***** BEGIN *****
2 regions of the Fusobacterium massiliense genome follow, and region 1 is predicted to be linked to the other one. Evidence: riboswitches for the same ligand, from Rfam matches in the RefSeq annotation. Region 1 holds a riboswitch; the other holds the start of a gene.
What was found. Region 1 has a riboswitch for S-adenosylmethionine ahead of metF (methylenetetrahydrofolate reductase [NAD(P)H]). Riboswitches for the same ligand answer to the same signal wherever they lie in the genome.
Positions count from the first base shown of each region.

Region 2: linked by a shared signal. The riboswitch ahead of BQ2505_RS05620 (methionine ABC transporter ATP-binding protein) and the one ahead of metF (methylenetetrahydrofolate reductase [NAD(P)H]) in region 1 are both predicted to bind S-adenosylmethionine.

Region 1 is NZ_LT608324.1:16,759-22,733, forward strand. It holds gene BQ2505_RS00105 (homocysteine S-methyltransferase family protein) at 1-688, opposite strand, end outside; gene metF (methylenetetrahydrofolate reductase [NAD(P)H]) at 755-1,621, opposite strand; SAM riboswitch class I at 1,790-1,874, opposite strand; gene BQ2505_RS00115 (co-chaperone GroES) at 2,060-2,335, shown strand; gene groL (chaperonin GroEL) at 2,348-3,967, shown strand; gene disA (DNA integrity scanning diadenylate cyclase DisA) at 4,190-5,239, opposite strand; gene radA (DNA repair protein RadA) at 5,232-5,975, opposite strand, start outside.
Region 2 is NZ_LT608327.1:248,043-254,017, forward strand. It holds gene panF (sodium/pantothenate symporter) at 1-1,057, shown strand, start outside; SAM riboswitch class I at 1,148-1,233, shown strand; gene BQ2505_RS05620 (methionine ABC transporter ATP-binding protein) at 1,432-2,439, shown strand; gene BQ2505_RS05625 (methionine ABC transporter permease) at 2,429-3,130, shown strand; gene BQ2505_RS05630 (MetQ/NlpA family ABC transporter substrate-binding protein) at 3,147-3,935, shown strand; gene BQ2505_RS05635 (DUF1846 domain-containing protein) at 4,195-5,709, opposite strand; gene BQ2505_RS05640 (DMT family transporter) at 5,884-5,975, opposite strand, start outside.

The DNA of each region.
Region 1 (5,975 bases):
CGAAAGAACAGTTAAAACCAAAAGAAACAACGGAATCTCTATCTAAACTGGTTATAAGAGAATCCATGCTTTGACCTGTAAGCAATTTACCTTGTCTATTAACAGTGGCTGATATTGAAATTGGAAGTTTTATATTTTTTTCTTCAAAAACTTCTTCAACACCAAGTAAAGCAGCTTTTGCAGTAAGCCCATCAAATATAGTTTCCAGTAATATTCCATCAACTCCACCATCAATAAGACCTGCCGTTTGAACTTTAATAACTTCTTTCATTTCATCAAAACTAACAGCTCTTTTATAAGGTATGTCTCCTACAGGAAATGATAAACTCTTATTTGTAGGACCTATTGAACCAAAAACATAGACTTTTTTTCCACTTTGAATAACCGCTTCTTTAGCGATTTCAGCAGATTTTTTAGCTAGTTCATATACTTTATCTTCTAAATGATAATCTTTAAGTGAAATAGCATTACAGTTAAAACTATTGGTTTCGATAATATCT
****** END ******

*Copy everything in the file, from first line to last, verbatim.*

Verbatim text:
2 regions of the Fusobacterium massiliense genome follow, and region 1 is predicted to be linked to the other one. Evidence: riboswitches for the same ligand, from Rfam matches in the RefSeq annotation. Region 1 holds a riboswitch; the other holds the start of a gene.
What was found. Region 1 has a riboswitch for S-adenosylmethionine ahead of metF (methylenetetrahydrofolate reductase [NAD(P)H]). Riboswitches for the same ligand answer to the same signal wherever they lie in the genome.
Positions count from the first base shown of each region.

Region 2: linked by a shared signal. The riboswitch ahead of BQ2505_RS05620 (methionine ABC transporter ATP-binding protein) and the one ahead of metF (methylenetetrahydrofolate reductase [NAD(P)H]) in region 1 are both predicted to bind S-adenosylmethionine.

Region 1 is NZ_LT608324.1:16,759-22,733, forward strand. It holds gene BQ2505_RS00105 (homocysteine S-methyltransferase family protein) at 1-688, opposite strand, end outside; gene metF (methylenetetrahydrofolate reductase [NAD(P)H]) at 755-1,621, opposite strand; SAM riboswitch class I at 1,790-1,874, opposite strand; gene BQ2505_RS00115 (co-chaperone GroES) at 2,060-2,335, shown strand; gene groL (chaperonin GroEL) at 2,348-3,967, shown strand; gene disA (DNA integrity scanning diadenylate cyclase DisA) at 4,190-5,239, opposite strand; gene radA (DNA repair protein RadA) at 5,232-5,975, opposite strand, start outside.
Region 2 is NZ_LT608327.1:248,043-254,017, forward strand. It holds gene panF (sodium/pantothenate symporter) at 1-1,057, shown strand, start outside; SAM riboswitch class I at 1,148-1,233, shown strand; gene BQ2505_RS05620 (methionine ABC transporter ATP-binding protein) at 1,432-2,439, shown strand; gene BQ2505_RS05625 (methionine ABC transporter permease) at 2,429-3,130, shown strand; gene BQ2505_RS05630 (MetQ/NlpA family ABC transporter substrate-binding protein) at 3,147-3,935, shown strand; gene BQ2505_RS05635 (DUF1846 domain-containing protein) at 4,195-5,709, opposite strand; gene BQ2505_RS05640 (DMT family transporter) at 5,884-5,975, opposite strand, start outside.

The DNA of each region.
Region 1 (5,975 bases):
CGAAAGAACAGTTAAAACCAAAAGAAACAACGGAATCTCTATCTAAACTGGTTATAAGAGAATCCATGCTTTGACCTGTAAGCAATTTACCTTGTCTATTAACAGTGGCTGATATTGAAATTGGAAGTTTTATATTTTTTTCTTCAAAAACTTCTTCAACACCAAGTAAAGCAGCTTTTGCAGTAAGCCCATCAAATATAGTTTCCAGTAATATTCCATCAACTCCACCATCAATAAGACCTGCCGTTTGAACTTTAATAACTTCTTTCATTTCATCAAAACTAACAGCTCTTTTATAAGGTATGTCTCCTACAGGAAATGATAAACTCTTATTTGTAGGACCTATTGAACCAAAAACATAGACTTTTTTTCCACTTTGAATAACCGCTTCTTTAGCGATTTCAGCAGATTTTTTAGCTAGTTCATATACTTTATCTTCTAAATGATAATCTTTAAGTGAAATAGCATTACAGTTAAAACTATTGGTTTCGATAATATCT